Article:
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عنوان: The Art and Technique of Digital Color Correction
مؤلف: Steve Hullfish
مترجم: -
ناشر: Focal Press
سال انتشار: 2008
امتیاز آمازون:
تعداد صفحات: 392
شابک: 0240809904
شابک(13): 9780240809908
مشخصات: xiv, 373 p. : ill. (chiefly col.) ; 24 cm. + 1 DVD
رده بندی کنگره: TR510
دیویی: 778.6/6
دیویی نرمال: 778.66
نوع فایل: PDF
حجم فایل: 44.14 مگابایت
قیمت پشت جلد: $32.97
قیمت خرید:

3000 تومان

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چکیده
Provides direct access to the skills, insights and techniques of some of the postproduction industry's most prominent digital video colorists, delivering practical skills to the postproduction pro seeking to improve their color grading craft. The author interviews and observes 8 professional colorists as they grade a series of real world video images, describing the methods and techniques each artist uses to reach their finalized image. These video images are included on a DVD that allows you to work lockstep with each artist as they grade their images.

Though some tools provided may differ from one product to the next, the basic process of video color correction (grading) remains the same. Application agnostic and sure to inspire, The Art of Digital Video Color Correction will further your artistic skills, whether you're an editor, compositor, or colorist, and allow you to apply those skills to the grading process, making your finished image sharper, crisper and more aesthetically pleasing in general.

* Digital video color correction tips and techniques from the pros grading the films, shows and commercials we all see everyday, thus advancing the artistic coloring skills of the reader
* Is non-software specific, with lessons that are applicable to any postproduction workflow
* DVD includes samples of the same video images that the colorists featured in the book were working on, providing direct access to the techniques and process of professional grading
 
نظرات
 
Finally know what all those ad


The Art and Technique of Digital Color Correction

If you've ever tried to color correct in your NLE and have no idea of what all the adjustments mean (such as "input Black") and have been trying to teach yourself the software by just moving the knobs and looking at the results, then this book is for you. I am amazed after reading the first third of the book how much I have learned and how to use the built in scopes that come with most software. I may never become a colorist, but it sure makes my in-house projects far better. And when the day comes that I need to hire a colorist, I feel like I will be better prepared to speak the language. This will be another reference book that will be worn out from daily use.
 
Tuesday, September 23, 2008

An excellent book!



I 'searched inside this book' and after reading the table of contents and the first few pages I decided to buy it. I had my reservations - not because of what I had read in the intro, but by the last few DV books I had purchased on Amazon. I am, I suppose, something in between a novice and an intermediate editor, and I edit on Sony Vegas Pro. This I have found puts me in a rather awkward category. In the past, all of the 'how to' books I've read have been far too basic or software specific.

What I really appreciated was the tone and pitch of the book. Most of the time, I find introductory books condescending - they seem to assume your inexperience equals a lack of intelligence (and corny jokes are unbelievable).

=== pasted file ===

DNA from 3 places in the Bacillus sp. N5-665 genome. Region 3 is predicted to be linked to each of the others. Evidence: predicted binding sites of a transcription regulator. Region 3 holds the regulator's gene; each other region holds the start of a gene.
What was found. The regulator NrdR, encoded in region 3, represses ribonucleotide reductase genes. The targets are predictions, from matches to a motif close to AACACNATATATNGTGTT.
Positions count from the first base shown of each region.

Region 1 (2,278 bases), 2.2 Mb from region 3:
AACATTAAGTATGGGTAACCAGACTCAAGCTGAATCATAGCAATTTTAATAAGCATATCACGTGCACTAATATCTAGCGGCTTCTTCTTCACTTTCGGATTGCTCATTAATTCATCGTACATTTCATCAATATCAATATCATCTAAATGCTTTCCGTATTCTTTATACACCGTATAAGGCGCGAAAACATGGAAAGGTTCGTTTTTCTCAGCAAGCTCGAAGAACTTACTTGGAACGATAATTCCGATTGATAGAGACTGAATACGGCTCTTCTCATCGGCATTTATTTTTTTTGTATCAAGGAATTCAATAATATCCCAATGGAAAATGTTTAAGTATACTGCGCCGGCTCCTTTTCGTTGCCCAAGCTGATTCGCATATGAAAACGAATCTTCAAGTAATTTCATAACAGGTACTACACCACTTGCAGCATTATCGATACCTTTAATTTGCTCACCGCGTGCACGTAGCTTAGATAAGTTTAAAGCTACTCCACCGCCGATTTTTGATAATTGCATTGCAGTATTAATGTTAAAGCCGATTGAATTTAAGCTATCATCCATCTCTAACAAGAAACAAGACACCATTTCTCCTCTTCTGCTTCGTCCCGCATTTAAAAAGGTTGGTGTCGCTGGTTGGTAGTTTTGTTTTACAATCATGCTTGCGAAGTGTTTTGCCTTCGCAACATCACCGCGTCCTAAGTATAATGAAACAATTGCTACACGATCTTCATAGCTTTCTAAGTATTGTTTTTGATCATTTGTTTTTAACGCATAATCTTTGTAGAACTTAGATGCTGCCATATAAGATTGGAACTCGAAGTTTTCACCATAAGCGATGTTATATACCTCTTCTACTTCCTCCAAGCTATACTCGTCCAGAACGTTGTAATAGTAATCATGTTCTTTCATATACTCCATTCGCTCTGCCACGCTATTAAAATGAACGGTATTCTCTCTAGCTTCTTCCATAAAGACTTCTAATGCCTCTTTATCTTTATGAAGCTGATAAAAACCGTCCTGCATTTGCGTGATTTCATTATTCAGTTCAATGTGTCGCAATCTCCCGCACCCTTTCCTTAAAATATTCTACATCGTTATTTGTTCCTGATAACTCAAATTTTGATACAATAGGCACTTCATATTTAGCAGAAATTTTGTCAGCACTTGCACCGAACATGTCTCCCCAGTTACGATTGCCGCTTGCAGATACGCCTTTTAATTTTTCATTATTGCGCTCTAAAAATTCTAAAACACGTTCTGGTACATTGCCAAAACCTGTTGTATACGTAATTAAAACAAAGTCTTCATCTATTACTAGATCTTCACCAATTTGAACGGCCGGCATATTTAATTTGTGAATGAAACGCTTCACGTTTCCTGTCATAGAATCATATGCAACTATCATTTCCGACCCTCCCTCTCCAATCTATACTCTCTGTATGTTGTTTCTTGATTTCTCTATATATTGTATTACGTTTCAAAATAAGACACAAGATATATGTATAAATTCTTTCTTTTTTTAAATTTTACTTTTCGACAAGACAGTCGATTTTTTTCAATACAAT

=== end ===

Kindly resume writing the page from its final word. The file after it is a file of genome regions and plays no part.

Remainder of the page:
Before I read the Art and Technique of Digital Color Correction, I new more or less nothing about colour correction - my former corrections, dare I say it, were largely made using the contrast/brightness control - but this book made perfect sense to me. Steve Hullfish writes enthusiastically and encouragingly, and the book I believe would suit novices and pro's alike. The clear definitions in the margins are an excellent idea and are perhaps the key to the book's ability to transcend the novice/pro divide. If you understand the terminology move on, if you don't the explanations are right there.

Although the book does not give examples from Vegas. It explains colorist parlance in useful analogies, and offers suggestions about where to look for color correction tools in NLE's other than Avid and Apple Color. By in large, I found Vegas had most of the tools, scopes etc, and although I love Vegas, after seeing what Apple Color can provide, I do have a little 'application' envy.

One last thing... here's a small anicdote: I recently made a short film on HDV and showed a couple of people who liked it and before I new it, I was being mentored by a large post production studio. I asked them for some advice on corrections. I ended up sitting down with their senior colourists, watching the film on the big screen and talking shop with them for a couple of hours. We were talking about masks, vignettes, secondaries, colour casts, gamma and all sorts of things that, to be honest, I new nothing about until I read this book. It seems there's no substitute for experience, but because this book is full of advice from colourists with many years of experience, why not learn from your mistakes before you make them!

Glen Maw
Wellington, New Zealand
 
Monday, August 25, 2008

American Cinematographer loved


I disagree with the reviewer who said that the book claims that it's impossible to color correct with Adobe products. The MAIN readers of the first color correction book by the author were After Effects users, many of whom followed the advice of noted After Effects gurus, Trish and Chris Meyer.

American Cinematographer magazine's reviewer said this about the book: "likely to become the definitive text on the subject. Sensibly organized, lavishly illustrated and varied in perspective, it's a dense but highly readable summary of the current state of the art."

The cool thing about the book is that it is NOT platform or product specific. The author sat in on sessions with more than a dozen colorists around the country as they all graded the same images. The book walks the reader through those corrections from the viewpoint of these master colorists, instead of from the solitary viewpoint of the author. That's the value of the book. You are literally sitting in with people who have graded TV shows like "24" and "Desperate Housewives" and "LA Law" and "48 Hours" and movies like "Pirates of the Caribbean" and "Spiderman" or those beautiful NFL Films.